1+ox |1-x1- x1+x+x²+x³+...x+ox²x-x²x²+ox³x²-x³x³

In the same vain, we can compute $$\begin{matrix} \Biggl({1\over 1-x}\Biggr)^2 = {1\over 1-x}\cdot {1\over 1-x} = (1+x+x^2+x^3+\ldots)(1+x+x^2+x^3+\ldots) = \\ (1+x+x^2+x^3+\ldots) +\\ (x+x^2+x^3+x^4+\ldots) +\\ (x^2+x^3+x^4+x^5+\ldots) + \ldots = \\ 1 + 2x + 3x^2 \ldots = \sum_0^\infty{{d\over dx}(x^n)} = \sum_0^\infty{nx^{n-1}} \end{matrix}$$ Similarly, we can prove that $(1-a)\sum_0^{n-1}{a^i} = 1 + a + a^2 + \ldots + a ^ {n-1}- a - a^2 - a^3 - \ldots - a^n = 1-a^n$ or ${1 - a^n \over 1-a} = \sum_0^{n-1}{a^i}.$

Note that $1+x+x^2+x^3+\ldots$ maintains a constant value of 1. That is, \eqref{eq:1} corresponds to a linear system. What is a corresponding linear system?

has a transfer function which has transfer function $$y = k(F_b\cdot z^{-1}y + x) = {kx \over 1 - z^{-1}kF_b}.$$ Here, $z^{-1}$ is a righward shit $R[a_0, a_1, a_2,\ldots] = z^{-1}[a_0, a_1, a_2,\ldots] = [0,a_0,a_1,a_2,\ldots]$ and $H = {k\over 1-z^{-1}kF_b}$ is the transfer function. Well, the specification is redundant. I can set simply k=1. We have already seen this system for the feedback amplifier Fb=3 and constant input x=2. Here is the generalized matrix form for x=1 and arbitrary Fb

$$\begin{bmatrix} y_n \\ 1\end{bmatrix} = \begin{bmatrix} F_b^n & 1 \\0 & 1\end{bmatrix}^n \, \begin{bmatrix} y_0 \\ 1\end{bmatrix} = S \Lambda^n S^{-1} Y_0 = \begin{bmatrix} 1 & 1\\0 & 1-F_b\end{bmatrix} \, \begin{bmatrix} F_b^n & 0\\0 & 1^n\end{bmatrix} \, \begin{bmatrix} 1 & {-1\over 1-F_b}\\0 & {1\over 1-F_b}\end{bmatrix}\, \begin{bmatrix} y_0 \\ 1\end{bmatrix}$$ You see how y receives constant input, 2 from another state variable, 1, which maintains itself constant. The eigendecomposition fails when y's feedback is 1 because of $1\over 1-Fb$, which is infinite. Yet, the transfer function-based solution, $Y = {X\over 1-z^{-1}} = {2\over (1-z^{-1})^2}$, is still valid. It simply means that $y_n = 1*y_0 + 2$. The system implements a perfect integrator in this case. It does not exponentiate the accumulated value but adds inputs received from x together. The diagram is also valid in this case. If we want, we can also draw the system using nodes for the state variables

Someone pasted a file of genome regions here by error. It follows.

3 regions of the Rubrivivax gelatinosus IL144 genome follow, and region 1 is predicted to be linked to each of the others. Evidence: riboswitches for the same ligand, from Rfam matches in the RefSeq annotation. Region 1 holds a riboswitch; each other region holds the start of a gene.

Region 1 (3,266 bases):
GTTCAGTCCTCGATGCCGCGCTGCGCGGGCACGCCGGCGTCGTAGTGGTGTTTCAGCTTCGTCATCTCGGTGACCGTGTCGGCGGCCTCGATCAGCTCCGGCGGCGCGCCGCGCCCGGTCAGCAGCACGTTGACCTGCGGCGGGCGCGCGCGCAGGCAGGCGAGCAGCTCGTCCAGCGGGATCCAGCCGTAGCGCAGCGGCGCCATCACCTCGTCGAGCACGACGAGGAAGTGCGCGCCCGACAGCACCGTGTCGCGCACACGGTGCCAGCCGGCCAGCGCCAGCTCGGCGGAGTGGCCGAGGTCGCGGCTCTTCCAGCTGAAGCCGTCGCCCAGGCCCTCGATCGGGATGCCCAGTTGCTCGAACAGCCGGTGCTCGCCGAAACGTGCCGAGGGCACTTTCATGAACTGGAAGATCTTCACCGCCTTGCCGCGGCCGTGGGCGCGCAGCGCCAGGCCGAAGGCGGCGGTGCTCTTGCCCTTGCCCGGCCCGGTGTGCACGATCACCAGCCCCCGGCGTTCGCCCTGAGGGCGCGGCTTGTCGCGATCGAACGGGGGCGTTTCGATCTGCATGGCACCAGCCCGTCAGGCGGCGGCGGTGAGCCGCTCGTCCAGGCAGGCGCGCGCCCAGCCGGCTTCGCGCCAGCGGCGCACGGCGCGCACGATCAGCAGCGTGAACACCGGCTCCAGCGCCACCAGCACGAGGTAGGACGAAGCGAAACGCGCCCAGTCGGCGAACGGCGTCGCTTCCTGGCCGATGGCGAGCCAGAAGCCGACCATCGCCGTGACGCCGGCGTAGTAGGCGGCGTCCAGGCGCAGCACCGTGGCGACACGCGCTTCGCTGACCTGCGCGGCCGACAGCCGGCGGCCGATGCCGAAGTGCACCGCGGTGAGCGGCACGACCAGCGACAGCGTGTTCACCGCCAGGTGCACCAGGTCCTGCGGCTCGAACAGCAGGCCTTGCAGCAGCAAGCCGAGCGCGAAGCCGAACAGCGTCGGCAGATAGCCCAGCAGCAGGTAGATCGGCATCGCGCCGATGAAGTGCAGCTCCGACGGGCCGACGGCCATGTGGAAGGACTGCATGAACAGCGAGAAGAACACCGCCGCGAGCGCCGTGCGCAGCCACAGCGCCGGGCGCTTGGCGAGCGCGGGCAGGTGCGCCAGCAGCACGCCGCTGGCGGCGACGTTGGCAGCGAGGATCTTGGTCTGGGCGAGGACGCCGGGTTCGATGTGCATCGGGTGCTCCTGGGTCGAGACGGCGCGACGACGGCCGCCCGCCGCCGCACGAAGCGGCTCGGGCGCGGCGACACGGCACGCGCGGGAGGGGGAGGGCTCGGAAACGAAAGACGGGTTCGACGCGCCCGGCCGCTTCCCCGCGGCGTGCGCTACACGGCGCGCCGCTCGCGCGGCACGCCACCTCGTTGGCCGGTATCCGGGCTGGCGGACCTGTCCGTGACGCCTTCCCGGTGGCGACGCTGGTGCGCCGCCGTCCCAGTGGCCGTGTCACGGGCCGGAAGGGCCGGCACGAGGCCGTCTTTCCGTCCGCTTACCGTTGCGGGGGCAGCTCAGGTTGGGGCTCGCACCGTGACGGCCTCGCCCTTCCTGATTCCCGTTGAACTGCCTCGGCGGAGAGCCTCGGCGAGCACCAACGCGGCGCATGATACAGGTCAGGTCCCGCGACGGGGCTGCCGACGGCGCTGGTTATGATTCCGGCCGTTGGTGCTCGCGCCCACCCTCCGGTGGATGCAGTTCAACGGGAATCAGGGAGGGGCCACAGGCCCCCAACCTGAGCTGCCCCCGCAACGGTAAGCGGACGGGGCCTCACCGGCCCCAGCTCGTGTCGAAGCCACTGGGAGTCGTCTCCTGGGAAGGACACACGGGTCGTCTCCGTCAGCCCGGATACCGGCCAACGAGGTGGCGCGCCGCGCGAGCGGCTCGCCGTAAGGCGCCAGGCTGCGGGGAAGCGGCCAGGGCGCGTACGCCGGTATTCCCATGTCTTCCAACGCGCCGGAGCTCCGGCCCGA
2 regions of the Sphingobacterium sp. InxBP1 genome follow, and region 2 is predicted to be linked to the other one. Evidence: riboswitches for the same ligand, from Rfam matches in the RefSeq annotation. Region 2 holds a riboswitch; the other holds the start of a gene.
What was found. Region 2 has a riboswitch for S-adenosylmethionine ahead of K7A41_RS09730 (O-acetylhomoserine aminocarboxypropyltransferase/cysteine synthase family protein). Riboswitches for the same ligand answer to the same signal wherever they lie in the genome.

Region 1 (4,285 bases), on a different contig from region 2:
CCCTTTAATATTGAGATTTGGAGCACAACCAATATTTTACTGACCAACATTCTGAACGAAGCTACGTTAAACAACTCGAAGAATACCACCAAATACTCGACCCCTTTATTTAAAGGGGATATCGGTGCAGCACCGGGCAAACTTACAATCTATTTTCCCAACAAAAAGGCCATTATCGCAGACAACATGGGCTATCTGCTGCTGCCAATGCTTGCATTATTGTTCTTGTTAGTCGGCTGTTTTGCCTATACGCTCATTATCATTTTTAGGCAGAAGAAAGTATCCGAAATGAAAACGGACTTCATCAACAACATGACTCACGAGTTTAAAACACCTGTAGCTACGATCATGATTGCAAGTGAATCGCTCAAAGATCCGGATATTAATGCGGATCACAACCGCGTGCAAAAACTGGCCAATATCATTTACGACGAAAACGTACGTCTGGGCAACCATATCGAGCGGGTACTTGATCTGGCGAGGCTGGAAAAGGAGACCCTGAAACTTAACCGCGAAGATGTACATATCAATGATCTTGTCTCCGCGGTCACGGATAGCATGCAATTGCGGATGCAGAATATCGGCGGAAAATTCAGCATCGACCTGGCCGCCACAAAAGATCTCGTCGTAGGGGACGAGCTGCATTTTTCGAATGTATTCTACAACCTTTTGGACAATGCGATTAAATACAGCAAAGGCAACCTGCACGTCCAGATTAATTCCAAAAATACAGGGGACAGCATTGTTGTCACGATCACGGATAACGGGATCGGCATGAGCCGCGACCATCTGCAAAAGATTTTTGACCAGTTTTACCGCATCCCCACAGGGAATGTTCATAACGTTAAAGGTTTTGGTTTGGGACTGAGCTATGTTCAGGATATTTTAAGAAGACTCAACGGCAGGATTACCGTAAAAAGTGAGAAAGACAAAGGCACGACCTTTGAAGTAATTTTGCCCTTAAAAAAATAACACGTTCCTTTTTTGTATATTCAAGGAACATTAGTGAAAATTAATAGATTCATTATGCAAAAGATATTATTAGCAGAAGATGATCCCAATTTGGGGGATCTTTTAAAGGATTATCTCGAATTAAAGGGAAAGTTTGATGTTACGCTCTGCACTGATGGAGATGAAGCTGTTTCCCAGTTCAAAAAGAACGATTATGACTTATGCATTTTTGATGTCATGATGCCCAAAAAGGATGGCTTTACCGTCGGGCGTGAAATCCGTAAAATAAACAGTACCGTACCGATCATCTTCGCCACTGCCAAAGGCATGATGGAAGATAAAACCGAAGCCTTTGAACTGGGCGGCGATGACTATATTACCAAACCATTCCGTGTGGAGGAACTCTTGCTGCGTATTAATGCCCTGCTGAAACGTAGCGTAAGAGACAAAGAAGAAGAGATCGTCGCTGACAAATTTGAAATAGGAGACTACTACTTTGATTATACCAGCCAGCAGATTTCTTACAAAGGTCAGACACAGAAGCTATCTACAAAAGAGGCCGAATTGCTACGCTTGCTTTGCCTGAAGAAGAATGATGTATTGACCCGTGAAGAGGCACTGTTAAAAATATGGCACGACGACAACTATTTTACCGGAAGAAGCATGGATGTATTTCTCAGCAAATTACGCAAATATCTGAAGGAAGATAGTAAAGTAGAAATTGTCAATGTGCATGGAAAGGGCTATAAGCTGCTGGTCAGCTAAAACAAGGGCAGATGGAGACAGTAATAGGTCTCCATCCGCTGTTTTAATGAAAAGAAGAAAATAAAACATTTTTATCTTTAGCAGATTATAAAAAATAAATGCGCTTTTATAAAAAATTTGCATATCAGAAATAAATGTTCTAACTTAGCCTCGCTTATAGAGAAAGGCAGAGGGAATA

Again, input to the y is 2 from node "constant 1".

The state varying over time t can be represented as a vector $y_1, y_2, \cdots, y_t, \cdots$. The coefficients of polynomial are used to represent such vectors. For instance $1+2y+1y^2 + 5x^3$ represents vector 1,2,1,5. Now, series \eqref{eq:1} represents variable stuck at state $1,1,1,1,1,\cdots$. This can be represented by a diagram

You see, it was in state 1 and next state is 1*1=1, so is the next state. It evolves by staying constant. It was sequence ${1\over 1-y} = 1+y+y^2+y^3 + \ldots$. Do you remember that ${1\over 1+y}$ was alternating $1,-1,+1-1,\ldots$? That is because feedback -1 in the denominator!

When we add two together,

we read output from the summation node (it does not feedback anything and thus, is not a state variable). You see that at first time step, both accumulators are 1, so the output is 2. On the next step, the integrators are in counterphase, -1 and 1, so they cancel out for y^1. In the next step, they are in phase again, and output 2 is repeated. The sequence is $[2,0,2,0\ldots]$ The corresponding matrix for sequence $[2,0,2,0,\ldots]$ $$ y_n = a_n + b_n = \begin{bmatrix} 1 & 1 \end{bmatrix} \, \begin{bmatrix} a_n \\ b_n\end{bmatrix} = \begin{bmatrix} 1 & 1 \end{bmatrix} \, \begin{bmatrix} 1 & 0 \\0 & -1\end{bmatrix} \begin{bmatrix} a_{n-1} \\ b_{n-1}\end{bmatrix} = \begin{bmatrix} 1 & 1 \end{bmatrix} \, \begin{bmatrix} 1 & 0 \\0 & -1\end{bmatrix}^n \begin{bmatrix} a_{0} \\ b_{0}\end{bmatrix} $$ is diagonal right away.

The interesting thing is that transfer function approach implies 0 initial values. Laplace way to solve diff eq do use the initial values.

This post was aided by Finite State Machine Designer

## No comments:

Post a Comment